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Afghan, Pakistani Leaders Discuss Tense Bilateral Ties

  • Ayaz Gul

FILE - Afghan President Ashraf Ghani (left) talks with Pakistani Prime Minister Nawaz Sharif in Islamabad, Pakistan.

FILE - Afghan President Ashraf Ghani (left) talks with Pakistani Prime Minister Nawaz Sharif in Islamabad, Pakistan.

Pakistani and Afghan leaders met Saturday on the sidelines of an international conference in Turkmenistan to discuss issues straining ties between their two countries.

Prime Minister Nawaz Sharif and Afghan President Ashraf Ghani discussed bilateral relations and regional issues, Pakistani officials said without giving further details.

Sharif and Ghani are attending the first Global Sustainable Transport Conference the United Nations has convened in the Turkmen capital, Ashgabat.

The two-day international gathering is aimed at highlighting the fundamental role of sustainable transport in fighting climate change and achieving a sustainable future.

Peaceful neighborhood

Sharif, while addressing the conference, reiterated that Pakistan is committed to a policy of a peaceful neighborhood.

“Peace and development are interlinked. Without regional peace and stability, we will not be able to reap the benefits of connectivity and integration,” he said.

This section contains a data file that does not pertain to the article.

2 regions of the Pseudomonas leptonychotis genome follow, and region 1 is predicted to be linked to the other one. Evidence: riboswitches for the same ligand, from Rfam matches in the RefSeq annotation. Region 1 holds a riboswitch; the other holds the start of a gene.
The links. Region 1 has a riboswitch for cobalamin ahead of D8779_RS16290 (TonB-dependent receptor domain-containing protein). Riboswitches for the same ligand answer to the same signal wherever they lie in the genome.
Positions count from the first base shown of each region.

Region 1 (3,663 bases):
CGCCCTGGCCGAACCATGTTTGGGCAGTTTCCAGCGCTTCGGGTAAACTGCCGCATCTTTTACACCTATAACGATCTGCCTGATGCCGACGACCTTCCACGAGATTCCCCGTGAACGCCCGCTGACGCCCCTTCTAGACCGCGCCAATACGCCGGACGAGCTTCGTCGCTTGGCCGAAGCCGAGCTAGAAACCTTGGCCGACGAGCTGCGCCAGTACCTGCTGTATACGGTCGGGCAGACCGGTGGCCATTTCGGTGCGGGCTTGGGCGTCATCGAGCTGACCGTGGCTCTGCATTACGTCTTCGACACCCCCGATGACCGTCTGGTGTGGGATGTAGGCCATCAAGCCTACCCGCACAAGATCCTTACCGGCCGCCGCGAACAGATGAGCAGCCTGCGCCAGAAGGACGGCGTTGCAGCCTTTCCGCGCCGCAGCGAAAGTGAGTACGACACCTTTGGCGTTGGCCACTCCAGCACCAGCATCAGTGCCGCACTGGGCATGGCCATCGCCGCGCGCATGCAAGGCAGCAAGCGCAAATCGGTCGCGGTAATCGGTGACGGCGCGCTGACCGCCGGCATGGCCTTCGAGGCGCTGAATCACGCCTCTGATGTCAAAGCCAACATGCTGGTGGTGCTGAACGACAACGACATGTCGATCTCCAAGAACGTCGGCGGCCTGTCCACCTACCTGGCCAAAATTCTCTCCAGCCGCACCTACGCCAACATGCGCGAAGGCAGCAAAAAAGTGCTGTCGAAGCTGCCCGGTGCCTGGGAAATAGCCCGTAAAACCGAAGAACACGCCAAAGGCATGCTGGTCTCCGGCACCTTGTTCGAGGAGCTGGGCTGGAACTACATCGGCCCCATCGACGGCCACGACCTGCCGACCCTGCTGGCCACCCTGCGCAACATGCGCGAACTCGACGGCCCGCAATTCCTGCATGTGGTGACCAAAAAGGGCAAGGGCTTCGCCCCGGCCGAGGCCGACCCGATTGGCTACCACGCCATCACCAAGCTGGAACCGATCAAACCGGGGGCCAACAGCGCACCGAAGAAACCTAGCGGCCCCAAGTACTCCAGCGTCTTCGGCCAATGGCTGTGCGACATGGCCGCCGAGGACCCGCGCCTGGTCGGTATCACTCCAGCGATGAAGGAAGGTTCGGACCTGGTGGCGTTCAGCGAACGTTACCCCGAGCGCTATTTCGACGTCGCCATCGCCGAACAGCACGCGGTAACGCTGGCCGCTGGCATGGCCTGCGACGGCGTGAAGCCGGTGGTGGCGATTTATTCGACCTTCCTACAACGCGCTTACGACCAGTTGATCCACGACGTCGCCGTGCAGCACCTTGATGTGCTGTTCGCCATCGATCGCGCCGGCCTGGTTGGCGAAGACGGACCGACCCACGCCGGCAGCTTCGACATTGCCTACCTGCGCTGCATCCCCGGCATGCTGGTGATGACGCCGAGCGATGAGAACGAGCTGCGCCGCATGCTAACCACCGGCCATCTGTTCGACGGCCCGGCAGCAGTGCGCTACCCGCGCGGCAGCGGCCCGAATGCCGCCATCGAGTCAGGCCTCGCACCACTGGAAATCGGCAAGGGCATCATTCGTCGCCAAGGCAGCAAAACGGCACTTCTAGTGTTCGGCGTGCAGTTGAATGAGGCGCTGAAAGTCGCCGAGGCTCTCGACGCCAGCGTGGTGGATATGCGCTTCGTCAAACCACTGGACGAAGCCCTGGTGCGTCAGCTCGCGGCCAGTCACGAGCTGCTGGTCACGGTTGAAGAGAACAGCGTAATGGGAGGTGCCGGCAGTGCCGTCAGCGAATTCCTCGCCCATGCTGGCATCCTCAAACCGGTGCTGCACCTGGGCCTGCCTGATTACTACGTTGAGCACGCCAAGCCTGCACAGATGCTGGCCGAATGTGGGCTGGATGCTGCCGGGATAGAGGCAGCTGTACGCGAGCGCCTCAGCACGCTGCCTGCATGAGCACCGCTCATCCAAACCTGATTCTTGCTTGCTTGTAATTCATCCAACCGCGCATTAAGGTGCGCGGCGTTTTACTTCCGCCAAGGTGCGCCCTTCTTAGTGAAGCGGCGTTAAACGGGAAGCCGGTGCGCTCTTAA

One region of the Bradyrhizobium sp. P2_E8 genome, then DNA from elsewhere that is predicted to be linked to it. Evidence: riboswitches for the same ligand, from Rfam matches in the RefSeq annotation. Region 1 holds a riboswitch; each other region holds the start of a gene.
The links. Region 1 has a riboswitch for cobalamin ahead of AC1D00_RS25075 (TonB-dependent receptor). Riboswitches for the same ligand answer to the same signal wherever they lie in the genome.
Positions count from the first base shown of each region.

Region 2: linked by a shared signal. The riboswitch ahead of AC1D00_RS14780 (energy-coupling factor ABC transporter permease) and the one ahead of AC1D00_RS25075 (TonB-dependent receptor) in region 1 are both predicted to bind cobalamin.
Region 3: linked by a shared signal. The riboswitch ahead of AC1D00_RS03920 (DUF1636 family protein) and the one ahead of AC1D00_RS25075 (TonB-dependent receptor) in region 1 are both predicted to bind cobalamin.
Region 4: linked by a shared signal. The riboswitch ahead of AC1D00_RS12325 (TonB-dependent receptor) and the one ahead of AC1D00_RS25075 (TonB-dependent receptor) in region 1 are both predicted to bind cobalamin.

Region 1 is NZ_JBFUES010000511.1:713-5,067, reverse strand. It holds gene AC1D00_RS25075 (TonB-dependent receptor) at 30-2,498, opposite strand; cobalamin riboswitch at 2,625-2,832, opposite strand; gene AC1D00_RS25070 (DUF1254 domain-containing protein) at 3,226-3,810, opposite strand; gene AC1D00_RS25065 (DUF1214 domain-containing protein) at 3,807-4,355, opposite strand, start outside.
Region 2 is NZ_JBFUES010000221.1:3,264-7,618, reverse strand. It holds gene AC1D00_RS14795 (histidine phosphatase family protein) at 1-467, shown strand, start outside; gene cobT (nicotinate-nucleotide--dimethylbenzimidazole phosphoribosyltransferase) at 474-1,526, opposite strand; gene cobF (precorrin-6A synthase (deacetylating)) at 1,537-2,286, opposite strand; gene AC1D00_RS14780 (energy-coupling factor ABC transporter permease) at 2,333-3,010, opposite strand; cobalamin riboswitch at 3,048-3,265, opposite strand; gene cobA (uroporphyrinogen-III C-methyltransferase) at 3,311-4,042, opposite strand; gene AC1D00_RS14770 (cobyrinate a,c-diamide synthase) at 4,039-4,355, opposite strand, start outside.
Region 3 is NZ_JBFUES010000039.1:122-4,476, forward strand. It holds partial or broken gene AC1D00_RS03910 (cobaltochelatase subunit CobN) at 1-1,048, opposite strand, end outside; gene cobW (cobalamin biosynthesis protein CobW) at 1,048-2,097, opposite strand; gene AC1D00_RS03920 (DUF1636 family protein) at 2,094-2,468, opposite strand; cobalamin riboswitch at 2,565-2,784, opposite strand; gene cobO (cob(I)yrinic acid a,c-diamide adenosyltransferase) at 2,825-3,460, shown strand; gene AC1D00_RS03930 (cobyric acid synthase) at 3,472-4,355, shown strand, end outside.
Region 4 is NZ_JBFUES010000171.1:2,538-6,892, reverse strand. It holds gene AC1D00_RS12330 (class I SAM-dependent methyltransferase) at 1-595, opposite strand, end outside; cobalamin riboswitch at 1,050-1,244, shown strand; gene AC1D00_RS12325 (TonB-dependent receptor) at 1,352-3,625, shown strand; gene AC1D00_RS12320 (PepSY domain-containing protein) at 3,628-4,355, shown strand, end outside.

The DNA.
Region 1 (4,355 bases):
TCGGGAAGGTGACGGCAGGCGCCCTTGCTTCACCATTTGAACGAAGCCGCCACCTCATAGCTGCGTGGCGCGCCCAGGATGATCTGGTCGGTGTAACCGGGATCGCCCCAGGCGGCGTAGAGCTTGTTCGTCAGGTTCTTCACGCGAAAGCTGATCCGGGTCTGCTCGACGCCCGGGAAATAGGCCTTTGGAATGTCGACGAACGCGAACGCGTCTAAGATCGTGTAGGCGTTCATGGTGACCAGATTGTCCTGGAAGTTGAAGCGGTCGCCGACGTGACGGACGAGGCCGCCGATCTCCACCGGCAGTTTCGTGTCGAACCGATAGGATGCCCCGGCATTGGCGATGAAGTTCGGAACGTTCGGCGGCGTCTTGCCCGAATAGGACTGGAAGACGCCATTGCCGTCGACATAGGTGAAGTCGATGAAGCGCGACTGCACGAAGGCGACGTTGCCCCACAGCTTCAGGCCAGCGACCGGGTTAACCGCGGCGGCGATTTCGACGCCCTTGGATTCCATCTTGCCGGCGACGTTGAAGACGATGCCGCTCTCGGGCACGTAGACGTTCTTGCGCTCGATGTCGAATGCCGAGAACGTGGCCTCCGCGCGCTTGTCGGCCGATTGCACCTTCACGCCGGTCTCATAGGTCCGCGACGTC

Meanwhile, Afghan officials say Pakistan’s outgoing military chief, General Raheel Sharif, in a farewell telephone call to Afghanistan’s Chief Executive Abdullah Abdullah Friday night, discussed strengthening of bilateral relations.

The contacts between Afghan and Pakistani leaders come as traditionally mistrust-marred relations between the two countries have deteriorated in recent months over mutual allegations of sponsored terrorist attacks on each other’s soils.

Accusations on both sides

Ghani alleges Pakistani intelligence agencies are covertly supporting the Taliban-led insurgency in Afghanistan and allowing them to use sanctuaries on the other side of the border.

Islamabad rejects the charges and instead blames Afghan authorities for harboring anti-Pakistan militants.

Pakistan’s recent push to send millions of documented and undocumented Afghan refugees back to Afghanistan has also fueled the tensions.

Pakistani officials insist the refugee localities serve as hiding places for insurgents involved in terrorist attacks in both countries.

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